KREX 5 introduces a new segment called “Our Nation and Neighborhood in Politics Report”

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FILE – In this Oct. 8, 2021, file photo President Joe Biden speaks about the September jobs report from the South Court Auditorium on the White House campus in Washington. During an epidemic of ransomware attacks, the U.S. is sitting down to talk cybersecurity strategy this week with 30 countries while leaving out one key player: Russia. The country that, unwittingly or not, hosts many of the criminal syndicates behind ransomware attacks around the world was not invited to a two-day meeting starting Wednesday. (AP Photo/Susan Walsh, File)

GRAND JUNCTION, Colo — The upcoming election is just two weeks away in Mesa County.

A lot of important items to consider.

Residents, listen up, some of the items on the ballot could affect your children and your pocketbook.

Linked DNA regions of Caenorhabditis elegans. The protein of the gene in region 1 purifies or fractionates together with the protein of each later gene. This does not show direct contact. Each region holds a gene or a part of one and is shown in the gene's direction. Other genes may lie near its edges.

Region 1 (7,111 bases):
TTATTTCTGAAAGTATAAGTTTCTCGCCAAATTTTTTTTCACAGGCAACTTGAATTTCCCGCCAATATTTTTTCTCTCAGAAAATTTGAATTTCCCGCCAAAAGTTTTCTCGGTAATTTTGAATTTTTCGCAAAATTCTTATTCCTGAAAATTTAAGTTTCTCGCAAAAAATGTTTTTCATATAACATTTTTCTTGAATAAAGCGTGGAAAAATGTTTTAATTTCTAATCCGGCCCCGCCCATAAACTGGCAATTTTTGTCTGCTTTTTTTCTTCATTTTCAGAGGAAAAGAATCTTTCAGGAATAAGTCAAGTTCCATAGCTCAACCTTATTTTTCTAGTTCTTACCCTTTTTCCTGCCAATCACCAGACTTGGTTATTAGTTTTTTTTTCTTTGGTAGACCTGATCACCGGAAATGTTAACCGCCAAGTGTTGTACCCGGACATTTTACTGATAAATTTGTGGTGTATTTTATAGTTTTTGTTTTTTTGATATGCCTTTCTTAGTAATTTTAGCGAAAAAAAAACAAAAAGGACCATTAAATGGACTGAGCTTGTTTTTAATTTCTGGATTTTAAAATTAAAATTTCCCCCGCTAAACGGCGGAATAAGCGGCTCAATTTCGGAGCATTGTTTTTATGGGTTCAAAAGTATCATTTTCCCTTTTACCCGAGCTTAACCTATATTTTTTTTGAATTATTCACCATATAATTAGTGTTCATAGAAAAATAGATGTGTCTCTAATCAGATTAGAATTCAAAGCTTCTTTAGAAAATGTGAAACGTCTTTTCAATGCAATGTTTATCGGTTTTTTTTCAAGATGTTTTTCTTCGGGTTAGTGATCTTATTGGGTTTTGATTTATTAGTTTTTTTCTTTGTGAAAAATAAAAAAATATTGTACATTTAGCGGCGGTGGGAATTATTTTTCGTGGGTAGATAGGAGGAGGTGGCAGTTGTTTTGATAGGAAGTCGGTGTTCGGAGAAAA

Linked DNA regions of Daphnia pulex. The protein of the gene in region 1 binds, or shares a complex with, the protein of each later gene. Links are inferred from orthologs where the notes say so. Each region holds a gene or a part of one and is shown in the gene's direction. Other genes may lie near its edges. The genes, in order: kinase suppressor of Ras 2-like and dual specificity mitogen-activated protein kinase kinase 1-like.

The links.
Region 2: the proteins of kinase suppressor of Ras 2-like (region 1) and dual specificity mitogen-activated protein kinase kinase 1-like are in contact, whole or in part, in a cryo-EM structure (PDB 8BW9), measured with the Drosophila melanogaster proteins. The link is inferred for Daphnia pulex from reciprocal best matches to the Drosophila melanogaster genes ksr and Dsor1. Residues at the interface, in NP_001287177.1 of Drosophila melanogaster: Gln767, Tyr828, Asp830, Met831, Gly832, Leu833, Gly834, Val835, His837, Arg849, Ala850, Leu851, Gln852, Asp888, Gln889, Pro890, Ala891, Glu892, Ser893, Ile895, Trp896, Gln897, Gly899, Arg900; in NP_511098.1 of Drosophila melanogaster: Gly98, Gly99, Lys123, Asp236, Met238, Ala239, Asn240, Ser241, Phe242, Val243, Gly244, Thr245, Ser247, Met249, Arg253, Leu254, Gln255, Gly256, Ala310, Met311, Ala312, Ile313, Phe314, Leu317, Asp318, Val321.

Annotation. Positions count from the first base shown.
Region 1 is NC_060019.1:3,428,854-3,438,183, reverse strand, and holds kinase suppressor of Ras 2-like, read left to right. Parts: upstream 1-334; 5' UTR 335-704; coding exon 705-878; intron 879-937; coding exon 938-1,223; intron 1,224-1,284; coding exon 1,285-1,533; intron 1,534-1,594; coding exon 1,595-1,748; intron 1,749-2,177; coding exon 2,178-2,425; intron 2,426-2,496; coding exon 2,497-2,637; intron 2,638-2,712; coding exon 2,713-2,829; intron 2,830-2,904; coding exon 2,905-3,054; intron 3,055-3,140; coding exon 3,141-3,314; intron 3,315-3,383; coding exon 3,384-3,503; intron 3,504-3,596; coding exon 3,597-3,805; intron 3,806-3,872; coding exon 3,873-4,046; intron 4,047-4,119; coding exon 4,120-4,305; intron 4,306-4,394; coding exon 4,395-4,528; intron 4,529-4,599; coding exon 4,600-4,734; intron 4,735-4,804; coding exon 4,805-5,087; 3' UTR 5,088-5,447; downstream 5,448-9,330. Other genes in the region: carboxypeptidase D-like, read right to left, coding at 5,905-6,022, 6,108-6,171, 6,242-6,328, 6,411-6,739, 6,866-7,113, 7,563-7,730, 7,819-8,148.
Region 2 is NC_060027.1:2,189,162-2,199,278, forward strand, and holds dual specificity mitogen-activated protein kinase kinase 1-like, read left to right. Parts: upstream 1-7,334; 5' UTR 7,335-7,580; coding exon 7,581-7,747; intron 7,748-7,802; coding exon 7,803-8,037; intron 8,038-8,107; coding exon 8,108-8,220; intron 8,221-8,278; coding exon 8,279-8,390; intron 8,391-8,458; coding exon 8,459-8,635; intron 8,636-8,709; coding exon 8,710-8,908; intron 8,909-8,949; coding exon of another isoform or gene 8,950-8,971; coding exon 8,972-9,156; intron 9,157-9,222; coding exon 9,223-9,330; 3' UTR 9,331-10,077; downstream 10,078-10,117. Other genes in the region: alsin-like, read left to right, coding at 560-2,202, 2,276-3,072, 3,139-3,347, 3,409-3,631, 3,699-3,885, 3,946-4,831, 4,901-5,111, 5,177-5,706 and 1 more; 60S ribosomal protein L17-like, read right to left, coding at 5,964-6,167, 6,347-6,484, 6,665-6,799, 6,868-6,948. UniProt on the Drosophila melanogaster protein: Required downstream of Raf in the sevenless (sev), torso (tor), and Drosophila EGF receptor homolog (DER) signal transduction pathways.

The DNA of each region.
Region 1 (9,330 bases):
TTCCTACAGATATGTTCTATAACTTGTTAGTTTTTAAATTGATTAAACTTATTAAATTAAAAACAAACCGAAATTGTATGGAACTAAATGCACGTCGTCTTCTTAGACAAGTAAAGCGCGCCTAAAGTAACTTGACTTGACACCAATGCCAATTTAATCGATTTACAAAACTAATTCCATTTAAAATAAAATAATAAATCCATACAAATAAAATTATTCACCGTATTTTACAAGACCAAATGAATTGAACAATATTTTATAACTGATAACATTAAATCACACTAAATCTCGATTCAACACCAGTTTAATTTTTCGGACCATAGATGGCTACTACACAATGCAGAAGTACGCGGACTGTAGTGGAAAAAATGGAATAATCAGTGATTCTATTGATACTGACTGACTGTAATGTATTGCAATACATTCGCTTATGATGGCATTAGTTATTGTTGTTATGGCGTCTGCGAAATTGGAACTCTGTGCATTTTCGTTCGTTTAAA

There are three School District 51 races, District C includes Austin DeWitt, Trish Mahre, and Andrea Haitz, representing central Grand Junction.

District D includes Nick Allen and Willie Jones, representing south Grand Junction and District E includes David Combs and Angela Lema, representing east Grand Junction. I’ll take a deeper dive and introduce you to them later in the newscast.

A yes or no vote on Amendment 78. A yes vote would transfer the power of custodial funds — state revenue not generated thru taxes — from the State Treasurer to the State Legislature. A no vote would retain funds with the State Treasurer’s Office.

Proposition 119, a yes vote would increase state taxes on retail marijuana and generate $137,600,000 per year — a five percent increase. Funds will help support an out-of-school program.

Voters will also have to decide whether to rebuild Grand Junction High School for just three dollars per $100,000 dollar valuation on their home per year.

Plus, Colorado redistricting commission has redrawn new maps for the state House and Senate, after voters passed ballot measures in 2018 to eliminate a partisan redistricting process.

$3.7 billion dollars to improve Colorado’s highways and help mitigate wildfires is at stake in Washington, D.C. as the fight for President Biden’s $3.5 trillion dollar infrastructure plan remains stalled in Congress.

That tops my political radar this week, but tune in every Friday for the latest roundup.

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